Hormones control the human body’s reproductive system. The two hormones secreted by the pituitary glands are follicle-stimulating hormone (FSH) and luteinizing hormone (LH), both of which are secreted in response to the release of GnRH from the hypothalamus. FSH travels to the ovaries and stimulates a group of follicles to grow. These primordial follicles develop into primary follicles and then secondary follicles.
Follicle stimulating hormone (FSH) is one of the gonadotrophic hormones. FSH is one of the hormones essential to pubertal development and the function of women’s ovaries and men’s testes. In women, this hormone stimulates the growth of ovarian follicles in the ovary before the release of an egg from one follicle at ovulation.
Luteinizing hormone (LH) is produced and released in the anterior pituitary gland. It controls the function of ovaries in females. Two weeks into a woman’s cycle, a surge in luteinizing hormone causes the ovaries to release an egg during ovulation. If fertilization occurs, luteinizing hormone will stimulate the corpus luteum, which produces progesterone to sustain the pregnancy.
During the time of puberty in females, out of 60,000 to 80,000 available primary oocytes, only 400 of them gets a chance to form a mature oocyte. Only one of the mature oocyte out of the 400 will be released every month which can get fertilized when it comes in contact with the sperm. 
How does all this happen?
The hypothalamus produces a hormone called the gonadotropin-releasing hormone or GnRH. GnRH stimulates the anterior lobe of the pituitary to secrete follicle-stimulating hormone (FSH).FSH travels to the ovaries and stimulates a group of follicles to grow, were one of them will survive and become a mature follicle, the rest die.
FSH stimulates estrogen production. The increasing level of estrogen acts on the hypothalamus and the anterior pituitary to increase the level of GnRH and induce the production of another hormone, luteinizing hormone (LH).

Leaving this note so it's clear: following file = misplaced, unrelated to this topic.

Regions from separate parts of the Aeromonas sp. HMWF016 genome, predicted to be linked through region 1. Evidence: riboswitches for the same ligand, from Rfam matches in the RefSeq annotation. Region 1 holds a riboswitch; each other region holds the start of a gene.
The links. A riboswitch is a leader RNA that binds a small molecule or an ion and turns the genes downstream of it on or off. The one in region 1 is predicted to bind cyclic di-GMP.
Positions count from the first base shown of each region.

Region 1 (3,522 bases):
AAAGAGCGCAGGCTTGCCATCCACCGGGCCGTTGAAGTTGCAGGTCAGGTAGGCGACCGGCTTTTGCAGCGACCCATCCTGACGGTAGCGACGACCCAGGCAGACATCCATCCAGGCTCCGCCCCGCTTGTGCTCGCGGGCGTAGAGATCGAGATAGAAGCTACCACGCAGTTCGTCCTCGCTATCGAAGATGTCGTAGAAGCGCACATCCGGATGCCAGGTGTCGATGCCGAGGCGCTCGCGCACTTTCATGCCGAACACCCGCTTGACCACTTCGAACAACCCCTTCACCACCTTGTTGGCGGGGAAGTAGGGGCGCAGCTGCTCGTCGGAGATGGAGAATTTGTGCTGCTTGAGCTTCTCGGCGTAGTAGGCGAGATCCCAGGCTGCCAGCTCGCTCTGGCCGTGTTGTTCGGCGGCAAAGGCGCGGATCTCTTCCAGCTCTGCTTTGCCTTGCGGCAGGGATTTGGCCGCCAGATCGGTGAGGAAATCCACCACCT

A surge in LH secretion triggers ovulation – the release of the egg from the follicle and the ovary.
Fertilization by a spermatozoon, when it occurs, usually takes place in the ampulla, the widest section of the Fallopian tube. The fertilized egg immediately begins the process of development while travelling toward the uterus.
Textbook of medical physiology, 11th edition , Arthur C. Guyton and John E. Hall.
Naturally, in each ovarian cycle one follicle becomes mature and gets ready for fertilization. Now women who have infertility problem and is going to undergo IVF, FSH are given as subcutaneous (under the skin) injection that will regulate ovulation, the growth and development of eggs in the ovaries.
After FSH treatment, ultrasound scans are needed to monitor the response of the follicles growth in the ovaries. The growth of the follicles is assessed by observing their increase in size using a trans-vaginal ultrasound.
If the follicles seen on the scan is in the range of 16 mm to 20 mm in size, then the trigger shot is given as mentioned in the next step. This hormone initiates the final maturation and release of the eggs. This mimics the LH surge that stimulates ovulation during normal cycle.
Taking a hCG shot:
The next step in IVF treatment is triggering the oocyte for the last stage of maturation, before retrieval. This last growth is triggered with an injection. This is also called the “hCG (human Chorionic Gonadotrophin) Trigger shot”.
The injection is given when the follicles have grown in range of 16 to 20 mm in size. This shot is typically a one-time injection.
Going for the Gold- Retrieval of Eggs:
About 34 to 36 hours after the “trigger shot” is received, the egg retrieval or ovum pick up will take place.